While unresolved endings might not work for many novels, they can keep the reader thinking about your story long after they’ve put down the book, depending on the nature of the story and your character development.

Expanded ending

When you think of an expanded ending, you might think of an epilogue that shifts you forward in time and perhaps provides an alternative perspective. It could make the reader feel something entirely different about the story as a whole.

An expanded ending does just what it implies: it expands on the story — perhaps in a way that places the reader into the future. The end still feels complete, but now the reader can see it in light of events that occur after. We see this type of ending in Dostoevsky’s Crime and Punishment. Giving the reader information beyond that of the story itself can help answer lingering questions the reader has without disrupting the flow of the story.

Unexpected ending

An unexpected ending of a story is (you guessed it!) unexpected. It’s an ending the reader wouldn’t have anticipated and one that might throw them for a loop. Think Delia Owens’ Where the Crawdads Sing.

six months to publishingThis type of ending can be lots of fun to read — and write — but beware, it can make or break the story. A reader might be frustrated if the ending totally blindsides them in a way that seems impossible. However, if your reader can look back at your story and see how the ending was actually hinted at or baked in in an unassuming way, it can add excitement and completeness. That’s one of the beautiful things about creative writing.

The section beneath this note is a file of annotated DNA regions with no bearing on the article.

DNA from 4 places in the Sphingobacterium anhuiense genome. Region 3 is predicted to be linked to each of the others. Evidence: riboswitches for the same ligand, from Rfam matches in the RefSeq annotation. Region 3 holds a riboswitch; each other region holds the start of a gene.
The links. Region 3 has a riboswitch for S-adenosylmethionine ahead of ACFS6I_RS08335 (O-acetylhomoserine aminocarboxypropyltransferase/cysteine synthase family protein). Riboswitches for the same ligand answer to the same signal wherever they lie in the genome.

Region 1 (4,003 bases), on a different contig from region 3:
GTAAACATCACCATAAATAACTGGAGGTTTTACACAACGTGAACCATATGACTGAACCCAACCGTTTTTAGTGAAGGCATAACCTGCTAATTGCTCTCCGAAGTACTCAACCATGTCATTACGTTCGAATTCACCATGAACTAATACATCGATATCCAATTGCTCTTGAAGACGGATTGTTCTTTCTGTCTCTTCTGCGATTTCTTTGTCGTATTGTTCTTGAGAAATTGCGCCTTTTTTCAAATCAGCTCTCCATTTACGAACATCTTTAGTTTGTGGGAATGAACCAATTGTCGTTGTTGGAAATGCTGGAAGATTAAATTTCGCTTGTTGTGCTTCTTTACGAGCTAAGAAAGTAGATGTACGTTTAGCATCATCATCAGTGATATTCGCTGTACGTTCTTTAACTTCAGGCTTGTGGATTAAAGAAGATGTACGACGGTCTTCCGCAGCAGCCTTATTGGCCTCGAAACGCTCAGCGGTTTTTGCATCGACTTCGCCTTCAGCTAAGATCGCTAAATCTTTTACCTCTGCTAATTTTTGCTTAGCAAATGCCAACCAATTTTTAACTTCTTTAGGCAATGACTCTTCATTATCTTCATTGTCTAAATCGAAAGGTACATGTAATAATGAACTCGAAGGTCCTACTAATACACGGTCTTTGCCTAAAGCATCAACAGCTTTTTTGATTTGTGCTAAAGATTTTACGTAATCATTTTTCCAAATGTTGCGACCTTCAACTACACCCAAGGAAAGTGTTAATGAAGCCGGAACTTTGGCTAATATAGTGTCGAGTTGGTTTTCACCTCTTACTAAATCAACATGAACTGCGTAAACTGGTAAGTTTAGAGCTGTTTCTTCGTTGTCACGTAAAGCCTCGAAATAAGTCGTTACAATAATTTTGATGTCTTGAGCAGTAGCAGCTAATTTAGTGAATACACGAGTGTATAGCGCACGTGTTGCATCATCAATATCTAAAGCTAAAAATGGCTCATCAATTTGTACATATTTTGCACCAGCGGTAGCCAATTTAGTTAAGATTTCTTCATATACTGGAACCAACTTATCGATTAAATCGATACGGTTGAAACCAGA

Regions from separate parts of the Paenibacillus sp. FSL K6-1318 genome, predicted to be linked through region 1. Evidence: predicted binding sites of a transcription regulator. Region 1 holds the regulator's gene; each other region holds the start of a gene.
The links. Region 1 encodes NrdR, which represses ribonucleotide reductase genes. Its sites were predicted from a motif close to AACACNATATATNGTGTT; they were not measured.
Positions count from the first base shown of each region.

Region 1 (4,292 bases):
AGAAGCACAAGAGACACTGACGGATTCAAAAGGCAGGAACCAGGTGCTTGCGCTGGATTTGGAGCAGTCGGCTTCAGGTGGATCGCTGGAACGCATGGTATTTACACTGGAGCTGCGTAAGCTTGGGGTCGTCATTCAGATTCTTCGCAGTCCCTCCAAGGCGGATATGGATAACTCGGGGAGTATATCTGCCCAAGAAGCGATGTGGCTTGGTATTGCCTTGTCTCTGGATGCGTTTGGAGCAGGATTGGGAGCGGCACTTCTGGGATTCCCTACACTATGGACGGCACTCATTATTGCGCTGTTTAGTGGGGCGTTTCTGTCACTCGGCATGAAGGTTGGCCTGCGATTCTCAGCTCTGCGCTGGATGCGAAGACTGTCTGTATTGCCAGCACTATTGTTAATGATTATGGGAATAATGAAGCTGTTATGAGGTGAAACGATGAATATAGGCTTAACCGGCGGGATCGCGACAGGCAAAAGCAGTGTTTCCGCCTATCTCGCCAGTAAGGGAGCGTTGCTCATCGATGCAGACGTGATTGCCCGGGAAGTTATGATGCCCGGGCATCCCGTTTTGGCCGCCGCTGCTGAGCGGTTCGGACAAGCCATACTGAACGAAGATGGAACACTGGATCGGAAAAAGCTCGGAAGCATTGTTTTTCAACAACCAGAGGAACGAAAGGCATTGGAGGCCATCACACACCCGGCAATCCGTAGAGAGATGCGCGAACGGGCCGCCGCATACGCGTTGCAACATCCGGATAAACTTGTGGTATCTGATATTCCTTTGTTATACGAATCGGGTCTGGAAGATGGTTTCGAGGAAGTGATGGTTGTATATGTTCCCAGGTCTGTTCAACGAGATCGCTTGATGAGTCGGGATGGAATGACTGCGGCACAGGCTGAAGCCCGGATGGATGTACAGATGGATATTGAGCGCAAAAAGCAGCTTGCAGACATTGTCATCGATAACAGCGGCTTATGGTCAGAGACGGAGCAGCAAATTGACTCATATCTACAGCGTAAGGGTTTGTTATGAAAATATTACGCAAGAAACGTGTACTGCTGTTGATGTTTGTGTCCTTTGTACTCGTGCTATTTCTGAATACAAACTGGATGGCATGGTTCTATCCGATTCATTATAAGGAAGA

Ambiguous ending

Like an unresolved ending, the ambiguous ending doesn’t tie everything up neatly. However, unlike an unresolved ending, the ambiguous ending truly leaves the end of the story to the reader’s interpretation. There is no clear resolution, which leaves the reader having to grapple with a host of possibilities for the actions and activities that come next.

Margaret Atwood’s The Handmaid’s Tale is a perfect example of an ambiguous ending. We’re left unsure what happens to the main character, June Osborne, though we know she makes it out of Gilead (which served as the entire plot), leaving us with enough information to decide for ourselves what might happen next.